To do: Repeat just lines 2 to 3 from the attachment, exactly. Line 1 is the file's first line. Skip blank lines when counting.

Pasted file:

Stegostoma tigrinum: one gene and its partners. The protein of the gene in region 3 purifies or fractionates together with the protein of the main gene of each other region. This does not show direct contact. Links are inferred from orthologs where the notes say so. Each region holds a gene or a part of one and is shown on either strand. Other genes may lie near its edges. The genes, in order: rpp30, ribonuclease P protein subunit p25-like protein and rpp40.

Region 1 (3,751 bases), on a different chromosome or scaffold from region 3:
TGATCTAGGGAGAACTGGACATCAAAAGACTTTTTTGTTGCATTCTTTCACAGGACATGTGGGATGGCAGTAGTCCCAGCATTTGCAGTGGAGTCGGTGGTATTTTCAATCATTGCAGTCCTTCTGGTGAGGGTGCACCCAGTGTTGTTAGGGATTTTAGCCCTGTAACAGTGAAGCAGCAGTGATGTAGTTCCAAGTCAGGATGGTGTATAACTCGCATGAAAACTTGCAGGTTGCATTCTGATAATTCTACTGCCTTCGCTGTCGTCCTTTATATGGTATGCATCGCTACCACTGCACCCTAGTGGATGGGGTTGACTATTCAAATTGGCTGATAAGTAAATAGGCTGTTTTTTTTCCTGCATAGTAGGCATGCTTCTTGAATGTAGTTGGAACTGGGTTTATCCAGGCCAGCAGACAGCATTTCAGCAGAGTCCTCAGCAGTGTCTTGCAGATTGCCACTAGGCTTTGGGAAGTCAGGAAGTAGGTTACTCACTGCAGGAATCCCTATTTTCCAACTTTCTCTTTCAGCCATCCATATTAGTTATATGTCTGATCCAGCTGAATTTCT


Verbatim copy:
Region 1 (3,751 bases), on a different chromosome or scaffold from region 3:
TGATCTAGGGAGAACTGGACATCAAAAGACTTTTTTGTTGCATTCTTTCACAGGACATGTGGGATGGCAGTAGTCCCAGCATTTGCAGTGGAGTCGGTGGTATTTTCAATCATTGCAGTCCTTCTGGTGAGGGTGCACCCAGTGTTGTTAGGGATTTTAGCCCTGTAACAGTGAAGCAGCAGTGATGTAGTTCCAAGTCAGGATGGTGTATAACTCGCATGAAAACTTGCAGGTTGCATTCTGATAATTCTACTGCCTTCGCTGTCGTCCTTTATATGGTATGCATCGCTACCACTGCACCCTAGTGGATGGGGTTGACTATTCAAATTGGCTGATAAGTAAATAGGCTGTTTTTTTTCCTGCATAGTAGGCATGCTTCTTGAATGTAGTTGGAACTGGGTTTATCCAGGCCAGCAGACAGCATTTCAGCAGAGTCCTCAGCAGTGTCTTGCAGATTGCCACTAGGCTTTGGGAAGTCAGGAAGTAGGTTACTCACTGCAGGAATCCCTATTTTCCAACTTTCTCTTTCAGCCATCCATATTAGTTATATGTCTGATCCAGCTGAATTTCT